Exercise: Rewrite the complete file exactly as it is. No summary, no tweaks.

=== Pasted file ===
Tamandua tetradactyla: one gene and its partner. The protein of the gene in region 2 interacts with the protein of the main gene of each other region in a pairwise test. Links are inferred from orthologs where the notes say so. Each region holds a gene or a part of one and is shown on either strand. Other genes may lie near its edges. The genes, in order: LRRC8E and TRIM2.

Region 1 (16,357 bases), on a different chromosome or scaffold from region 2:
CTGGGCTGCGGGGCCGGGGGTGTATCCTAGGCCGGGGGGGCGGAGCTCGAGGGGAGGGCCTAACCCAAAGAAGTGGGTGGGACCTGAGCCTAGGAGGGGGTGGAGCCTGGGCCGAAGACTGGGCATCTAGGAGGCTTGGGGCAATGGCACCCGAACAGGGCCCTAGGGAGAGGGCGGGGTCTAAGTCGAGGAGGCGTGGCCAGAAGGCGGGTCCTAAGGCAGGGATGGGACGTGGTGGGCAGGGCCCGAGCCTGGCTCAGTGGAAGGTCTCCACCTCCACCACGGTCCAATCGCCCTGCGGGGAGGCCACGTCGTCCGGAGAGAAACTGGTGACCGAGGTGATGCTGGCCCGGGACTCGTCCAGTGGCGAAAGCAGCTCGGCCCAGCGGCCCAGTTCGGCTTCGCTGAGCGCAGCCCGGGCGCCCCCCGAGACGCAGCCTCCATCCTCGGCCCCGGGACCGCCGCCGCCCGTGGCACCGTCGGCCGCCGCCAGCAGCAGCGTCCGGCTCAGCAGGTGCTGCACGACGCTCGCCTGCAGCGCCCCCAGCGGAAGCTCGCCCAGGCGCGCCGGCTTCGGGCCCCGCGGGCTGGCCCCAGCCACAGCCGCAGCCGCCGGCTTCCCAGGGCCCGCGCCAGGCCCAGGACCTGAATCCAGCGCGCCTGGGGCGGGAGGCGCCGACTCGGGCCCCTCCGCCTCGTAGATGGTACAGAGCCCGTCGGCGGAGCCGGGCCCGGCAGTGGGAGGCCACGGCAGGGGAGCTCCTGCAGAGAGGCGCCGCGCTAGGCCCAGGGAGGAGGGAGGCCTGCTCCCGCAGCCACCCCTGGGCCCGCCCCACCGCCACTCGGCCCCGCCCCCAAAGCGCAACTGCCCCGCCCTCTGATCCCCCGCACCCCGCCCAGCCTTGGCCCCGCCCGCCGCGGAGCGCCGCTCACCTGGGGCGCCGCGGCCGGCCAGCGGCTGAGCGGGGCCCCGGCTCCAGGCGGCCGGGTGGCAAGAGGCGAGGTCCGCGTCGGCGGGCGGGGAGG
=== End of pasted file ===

Tamandua tetradactyla: one gene and its partner. The protein of the gene in region 2 interacts with the protein of the main gene of each other region in a pairwise test. Links are inferred from orthologs where the notes say so. Each region holds a gene or a part of one and is shown on either strand. Other genes may lie near its edges. The genes, in order: LRRC8E and TRIM2.

Region 1 (16,357 bases), on a different chromosome or scaffold from region 2:
CTGGGCTGCGGGGCCGGGGGTGTATCCTAGGCCGGGGGGGCGGAGCTCGAGGGGAGGGCCTAACCCAAAGAAGTGGGTGGGACCTGAGCCTAGGAGGGGGTGGAGCCTGGGCCGAAGACTGGGCATCTAGGAGGCTTGGGGCAATGGCACCCGAACAGGGCCCTAGGGAGAGGGCGGGGTCTAAGTCGAGGAGGCGTGGCCAGAAGGCGGGTCCTAAGGCAGGGATGGGACGTGGTGGGCAGGGCCCGAGCCTGGCTCAGTGGAAGGTCTCCACCTCCACCACGGTCCAATCGCCCTGCGGGGAGGCCACGTCGTCCGGAGAGAAACTGGTGACCGAGGTGATGCTGGCCCGGGACTCGTCCAGTGGCGAAAGCAGCTCGGCCCAGCGGCCCAGTTCGGCTTCGCTGAGCGCAGCCCGGGCGCCCCCCGAGACGCAGCCTCCATCCTCGGCCCCGGGACCGCCGCCGCCCGTGGCACCGTCGGCCGCCGCCAGCAGCAGCGTCCGGCTCAGCAGGTGCTGCACGACGCTCGCCTGCAGCGCCCCCAGCGGAAGCTCGCCCAGGCGCGCCGGCTTCGGGCCCCGCGGGCTGGCCCCAGCCACAGCCGCAGCCGCCGGCTTCCCAGGGCCCGCGCCAGGCCCAGGACCTGAATCCAGCGCGCCTGGGGCGGGAGGCGCCGACTCGGGCCCCTCCGCCTCGTAGATGGTACAGAGCCCGTCGGCGGAGCCGGGCCCGGCAGTGGGAGGCCACGGCAGGGGAGCTCCTGCAGAGAGGCGCCGCGCTAGGCCCAGGGAGGAGGGAGGCCTGCTCCCGCAGCCACCCCTGGGCCCGCCCCACCGCCACTCGGCCCCGCCCCCAAAGCGCAACTGCCCCGCCCTCTGATCCCCCGCACCCCGCCCAGCCTTGGCCCCGCCCGCCGCGGAGCGCCGCTCACCTGGGGCGCCGCGGCCGGCCAGCGGCTGAGCGGGGCCCCGGCTCCAGGCGGCCGGGTGGCAAGAGGCGAGGTCCGCGTCGGCGGGCGGGGAGG